Constitution Making

by Alicia Pastor y Camarasa, PhD Candidate at University of Louvain Following the 2011 revolution in Tunisia, one of the key demands of the people was a change in the political regime. This would represent a break from the authoritarian past, where the 1959 constitutional regime saw the power wholly concentrated in the hands of the President of the Republic. The president enjoyed complete executive prerogative and was not accountable to the legislative chamber. Up until the revolution, the constitution was continuously amended to strengthen presidential prerogatives. Under the 1959 constitution, there was technically a Prime Minister, but the position remained completely under the aegis of the President.
by Yota Negishi, Waseda University; Research Fellow of the Japan Society for the Promotion of Science. Cross-post from I·CONnect, http://www.iconnectblog.com/2017/05/conference-report-imposed-constitutions-aspects-of-imposed-constitutionalism-university-of-nicosia-cyprus/ On 5-6 May 2017, the School of Law of the University of Nicosia hosted the international Conference “Imposed Constitutions: Aspects of Imposed Constitutionalism”, in collaboration with the Research Group on Constitution-Making and Constitutional Change of the International Association of Constitutional Law (IACL), and the Centre for European Constitutional Law – Themistocles and Dimitris Tsatsos Foundation.
by Vladan Kutlesic, Belgrade Bussines School, Serbia. This analysis pertains to texts of preambles of constitutions currently in force which were available online, especially on specialized web sites (e.g. Constitution Finder – Richmond University, Google Constitute, IACL database etc.). The purpose of the analysis is to question the positions found in the theory of constitutional law regarding preambles, not only because they were formed through an analysis of a small number of actual preambles, but also because more than half of constitutions currently in force were passed after the year 1990, and a third after the year 2000.
by Agustín Ruiz Robledo Nepal and Spain are separated by more than 8,000 km and they have very different societies and cultures (although I think that the origin of the Spanish flamenco is not so far from Kathmandu). However, Nepal has taken a decision similar to that of Spain almost 40 years ago: to change the unitary State into a federal one. For this reason, I think the Spanish experience maybe useful in Nepal’s present constitutional debate. I will summarize this experience in five ideas that can be applied to Nepal, without committing to many mistakes due to my limited knowledge of the reality of the Himalayan country.
by Prof. Dr. Andrej Zwitter, University of Groningen After 44 years of reign by emergency powers, the Egyptian people forced President Mubarak to resign on 11 February 2011. While Egypt has ratified the International Covenant of Civil and Political Rights (ICCPR) in 1982, since then it has not declared any of its human rights derogations under Article 4 ICCPR as the State of Emergency Mapping Database illustrates.
by Björg Thorarensen The process of constitutional rewriting in Iceland in 2010-2013 was an unprecedented event in modern constitutional democracies as a way of introducing new political and democratic processes. It reflected attempts to come to terms with the consequences of the collapse of the Icelandic banks in 2008 and widespread distrust towards the political parties in Iceland. In June 2010, the Icelandic Parliament, Althingi, passed Act No. 90/2010 establishing a consultative Constitutional Assembly, with the task of revising the constitution.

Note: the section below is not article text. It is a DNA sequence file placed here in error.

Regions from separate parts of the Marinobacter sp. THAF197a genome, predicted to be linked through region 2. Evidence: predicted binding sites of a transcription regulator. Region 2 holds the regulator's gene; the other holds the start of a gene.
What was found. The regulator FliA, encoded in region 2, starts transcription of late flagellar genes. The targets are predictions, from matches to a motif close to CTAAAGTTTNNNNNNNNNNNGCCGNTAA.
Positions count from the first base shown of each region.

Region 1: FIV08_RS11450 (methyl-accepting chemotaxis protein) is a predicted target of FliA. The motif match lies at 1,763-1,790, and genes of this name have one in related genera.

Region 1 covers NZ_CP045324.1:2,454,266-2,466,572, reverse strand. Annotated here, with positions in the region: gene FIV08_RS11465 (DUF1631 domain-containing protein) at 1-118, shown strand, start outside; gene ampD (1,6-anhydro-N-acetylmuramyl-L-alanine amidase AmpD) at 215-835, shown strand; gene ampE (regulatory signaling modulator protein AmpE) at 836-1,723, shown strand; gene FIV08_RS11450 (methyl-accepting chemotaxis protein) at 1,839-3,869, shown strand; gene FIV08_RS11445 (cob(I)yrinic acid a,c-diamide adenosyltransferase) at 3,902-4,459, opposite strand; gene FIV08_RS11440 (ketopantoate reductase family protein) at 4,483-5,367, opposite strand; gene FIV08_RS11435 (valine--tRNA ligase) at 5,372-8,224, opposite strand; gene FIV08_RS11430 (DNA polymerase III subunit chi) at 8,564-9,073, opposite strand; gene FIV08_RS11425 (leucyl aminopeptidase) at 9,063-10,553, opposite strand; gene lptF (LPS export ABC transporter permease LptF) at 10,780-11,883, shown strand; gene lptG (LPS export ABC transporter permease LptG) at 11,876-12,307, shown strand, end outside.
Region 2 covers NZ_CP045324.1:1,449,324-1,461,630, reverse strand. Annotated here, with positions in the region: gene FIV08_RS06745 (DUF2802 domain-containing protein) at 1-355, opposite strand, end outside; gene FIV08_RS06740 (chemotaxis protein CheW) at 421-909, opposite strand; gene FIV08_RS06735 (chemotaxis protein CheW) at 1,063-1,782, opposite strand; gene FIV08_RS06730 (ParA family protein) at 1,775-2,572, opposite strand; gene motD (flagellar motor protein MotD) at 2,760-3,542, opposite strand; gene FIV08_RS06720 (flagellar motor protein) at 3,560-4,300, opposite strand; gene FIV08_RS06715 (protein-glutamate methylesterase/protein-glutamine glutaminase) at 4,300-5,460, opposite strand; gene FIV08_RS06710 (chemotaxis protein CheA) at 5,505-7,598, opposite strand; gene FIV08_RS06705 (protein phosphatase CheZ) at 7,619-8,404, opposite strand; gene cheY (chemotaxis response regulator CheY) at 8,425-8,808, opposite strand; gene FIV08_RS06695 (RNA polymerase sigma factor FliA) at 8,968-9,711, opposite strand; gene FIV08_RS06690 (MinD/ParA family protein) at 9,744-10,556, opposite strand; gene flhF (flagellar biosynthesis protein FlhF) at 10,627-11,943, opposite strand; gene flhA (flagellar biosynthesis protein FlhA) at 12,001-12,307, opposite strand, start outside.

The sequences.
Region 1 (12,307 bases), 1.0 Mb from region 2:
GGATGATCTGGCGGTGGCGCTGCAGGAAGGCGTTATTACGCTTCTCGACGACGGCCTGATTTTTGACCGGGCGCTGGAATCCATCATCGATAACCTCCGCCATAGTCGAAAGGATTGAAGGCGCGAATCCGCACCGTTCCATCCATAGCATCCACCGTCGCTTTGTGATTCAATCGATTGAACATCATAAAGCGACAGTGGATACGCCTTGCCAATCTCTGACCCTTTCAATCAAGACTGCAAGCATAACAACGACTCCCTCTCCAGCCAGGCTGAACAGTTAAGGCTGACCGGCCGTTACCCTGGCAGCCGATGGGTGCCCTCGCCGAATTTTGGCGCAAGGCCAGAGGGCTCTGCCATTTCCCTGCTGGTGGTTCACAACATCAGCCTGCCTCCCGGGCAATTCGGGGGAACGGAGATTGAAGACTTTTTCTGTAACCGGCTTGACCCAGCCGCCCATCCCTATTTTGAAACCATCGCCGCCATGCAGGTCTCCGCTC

by Asterios Bouzias, Dr. iur. The “Arab Spring” led to series of constitutional transitions in the countries of the Middle East and North Africa. The process of constitutional change did not follow the same course in all these countries. According to the recent historical experience of the region’s countries, two patterns of constitutional change could be distinguished.

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Swiss votations on February 9, 2020

by Prof. Markus Kern / Fabian Schmid, University of Bern

On February 9, 2020, two proposals were up for decision by the Swiss electorate:
– the Popular Initiative claiming “more affordable homes” as well as
– a referendum concerning a ban on discrimination based on sexual orientation in criminal law
The Popular Initiative was rejected by 57.1% of the Swiss population and by all but 4½ of the cantons, whereas the amendment of criminal law was clearly accepted by a majority of 63.1% of the voters. Electoral turnout was at 41.7% resp. 40.9%.

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Illiberal constitutionalism 2 – constraints on public power

by Tímea Drinóczi, Professor, University of Pécs, Faculty of Law, Hungary

Illiberal states emerging in Europe, such as Hungary and Poland, are still constitutional democracies, which are shaped peacefully by populist politicians from a more substantial form of constitutional democracy that prioritizes (liberal) constitutional values through the use of populist style of governance, abusive constitutionalism, and autocratic legalism.[1] In our cases, the minimum requirements of a constitutional democracy, such as the rule of law, human rights, and democracy, have been defectively worded in a constitution, or poorly implemented or enforced.

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